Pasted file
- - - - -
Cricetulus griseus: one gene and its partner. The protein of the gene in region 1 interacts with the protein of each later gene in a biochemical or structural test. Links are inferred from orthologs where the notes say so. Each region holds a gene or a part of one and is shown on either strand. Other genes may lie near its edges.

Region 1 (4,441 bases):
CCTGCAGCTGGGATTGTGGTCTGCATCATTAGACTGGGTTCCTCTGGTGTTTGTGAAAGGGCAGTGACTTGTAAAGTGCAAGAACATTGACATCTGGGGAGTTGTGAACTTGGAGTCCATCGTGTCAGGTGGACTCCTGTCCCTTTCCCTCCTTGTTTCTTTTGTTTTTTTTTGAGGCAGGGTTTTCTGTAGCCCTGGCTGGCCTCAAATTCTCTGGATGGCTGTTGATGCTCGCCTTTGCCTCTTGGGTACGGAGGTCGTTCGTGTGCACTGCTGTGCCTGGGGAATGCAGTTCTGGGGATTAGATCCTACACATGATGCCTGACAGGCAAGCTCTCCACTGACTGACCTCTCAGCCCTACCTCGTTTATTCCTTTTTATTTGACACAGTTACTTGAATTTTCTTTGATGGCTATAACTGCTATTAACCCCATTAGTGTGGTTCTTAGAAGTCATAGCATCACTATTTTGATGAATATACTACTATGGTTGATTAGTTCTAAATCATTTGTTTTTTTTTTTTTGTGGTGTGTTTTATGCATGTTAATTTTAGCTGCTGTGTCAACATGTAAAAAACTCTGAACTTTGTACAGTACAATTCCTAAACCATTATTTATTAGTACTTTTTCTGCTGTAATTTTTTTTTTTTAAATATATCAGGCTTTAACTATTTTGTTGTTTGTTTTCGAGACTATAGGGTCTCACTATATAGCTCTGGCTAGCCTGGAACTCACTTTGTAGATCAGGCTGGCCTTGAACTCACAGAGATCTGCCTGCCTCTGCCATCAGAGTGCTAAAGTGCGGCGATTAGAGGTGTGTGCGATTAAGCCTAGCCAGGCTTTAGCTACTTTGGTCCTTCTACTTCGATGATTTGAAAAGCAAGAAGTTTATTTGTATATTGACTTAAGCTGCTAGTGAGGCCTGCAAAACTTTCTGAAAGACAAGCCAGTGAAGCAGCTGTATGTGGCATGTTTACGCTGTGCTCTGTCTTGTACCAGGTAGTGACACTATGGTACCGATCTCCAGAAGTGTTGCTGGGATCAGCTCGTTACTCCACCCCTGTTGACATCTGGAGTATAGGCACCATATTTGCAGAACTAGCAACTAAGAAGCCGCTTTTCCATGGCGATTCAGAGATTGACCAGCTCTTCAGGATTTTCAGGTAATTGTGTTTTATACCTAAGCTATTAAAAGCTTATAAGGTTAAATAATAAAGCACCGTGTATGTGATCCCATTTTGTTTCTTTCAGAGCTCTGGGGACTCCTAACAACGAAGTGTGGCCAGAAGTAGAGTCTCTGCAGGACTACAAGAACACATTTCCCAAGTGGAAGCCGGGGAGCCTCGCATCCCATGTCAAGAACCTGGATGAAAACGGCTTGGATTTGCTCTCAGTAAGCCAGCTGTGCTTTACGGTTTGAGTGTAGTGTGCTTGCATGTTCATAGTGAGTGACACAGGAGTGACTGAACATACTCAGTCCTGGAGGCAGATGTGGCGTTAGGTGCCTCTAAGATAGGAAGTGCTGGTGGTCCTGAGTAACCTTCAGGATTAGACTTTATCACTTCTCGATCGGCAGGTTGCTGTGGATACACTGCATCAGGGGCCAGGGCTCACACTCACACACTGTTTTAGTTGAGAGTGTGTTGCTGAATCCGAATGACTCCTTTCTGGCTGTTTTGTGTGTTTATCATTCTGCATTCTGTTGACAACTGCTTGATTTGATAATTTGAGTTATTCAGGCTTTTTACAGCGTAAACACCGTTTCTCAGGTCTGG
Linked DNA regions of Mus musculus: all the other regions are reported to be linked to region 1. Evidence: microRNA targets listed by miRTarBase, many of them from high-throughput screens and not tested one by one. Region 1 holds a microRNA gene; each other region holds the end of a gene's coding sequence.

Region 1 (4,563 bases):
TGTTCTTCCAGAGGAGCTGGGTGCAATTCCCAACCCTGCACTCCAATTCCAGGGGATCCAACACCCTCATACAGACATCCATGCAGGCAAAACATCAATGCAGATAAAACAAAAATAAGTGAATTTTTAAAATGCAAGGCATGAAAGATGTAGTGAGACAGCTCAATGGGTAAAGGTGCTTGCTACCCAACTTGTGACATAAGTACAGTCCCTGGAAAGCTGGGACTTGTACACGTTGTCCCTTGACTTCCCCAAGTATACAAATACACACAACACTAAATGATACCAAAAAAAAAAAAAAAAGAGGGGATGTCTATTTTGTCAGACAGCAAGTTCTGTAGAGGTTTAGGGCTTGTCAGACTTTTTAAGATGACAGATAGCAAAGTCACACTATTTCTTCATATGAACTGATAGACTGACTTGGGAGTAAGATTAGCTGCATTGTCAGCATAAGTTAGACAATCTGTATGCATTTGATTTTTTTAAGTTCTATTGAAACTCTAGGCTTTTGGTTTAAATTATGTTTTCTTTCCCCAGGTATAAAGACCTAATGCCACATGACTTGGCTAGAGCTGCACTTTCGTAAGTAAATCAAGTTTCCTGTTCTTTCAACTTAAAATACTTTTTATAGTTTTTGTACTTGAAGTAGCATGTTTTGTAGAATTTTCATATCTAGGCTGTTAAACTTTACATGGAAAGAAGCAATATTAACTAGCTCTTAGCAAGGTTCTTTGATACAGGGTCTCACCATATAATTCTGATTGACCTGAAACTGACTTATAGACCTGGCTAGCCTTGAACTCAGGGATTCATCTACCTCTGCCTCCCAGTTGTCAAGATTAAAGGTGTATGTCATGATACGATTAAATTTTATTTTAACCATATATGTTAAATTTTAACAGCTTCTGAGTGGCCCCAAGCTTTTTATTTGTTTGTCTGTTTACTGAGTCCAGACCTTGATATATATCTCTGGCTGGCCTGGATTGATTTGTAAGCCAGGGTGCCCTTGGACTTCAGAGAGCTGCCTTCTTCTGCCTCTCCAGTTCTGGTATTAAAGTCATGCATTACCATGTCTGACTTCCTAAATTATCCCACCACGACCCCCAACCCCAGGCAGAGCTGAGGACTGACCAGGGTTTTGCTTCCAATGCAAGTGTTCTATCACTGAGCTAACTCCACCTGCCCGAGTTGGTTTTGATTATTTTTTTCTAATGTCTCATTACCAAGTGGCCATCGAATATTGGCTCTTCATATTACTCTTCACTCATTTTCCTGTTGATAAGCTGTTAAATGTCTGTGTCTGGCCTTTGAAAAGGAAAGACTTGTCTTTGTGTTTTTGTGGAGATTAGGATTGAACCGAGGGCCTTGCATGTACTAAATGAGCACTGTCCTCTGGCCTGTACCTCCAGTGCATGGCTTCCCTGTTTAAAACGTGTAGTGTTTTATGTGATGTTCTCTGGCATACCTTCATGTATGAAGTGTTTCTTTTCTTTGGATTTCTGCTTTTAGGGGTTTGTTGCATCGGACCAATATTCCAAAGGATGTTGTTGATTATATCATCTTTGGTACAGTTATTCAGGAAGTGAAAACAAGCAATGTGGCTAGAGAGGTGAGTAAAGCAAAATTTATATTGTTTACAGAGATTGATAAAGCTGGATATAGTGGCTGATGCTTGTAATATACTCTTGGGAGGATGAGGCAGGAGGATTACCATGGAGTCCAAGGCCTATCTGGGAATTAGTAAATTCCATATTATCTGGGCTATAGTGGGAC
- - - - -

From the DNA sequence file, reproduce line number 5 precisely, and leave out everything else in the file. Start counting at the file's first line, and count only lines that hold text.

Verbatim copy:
Region 1 (4,563 bases):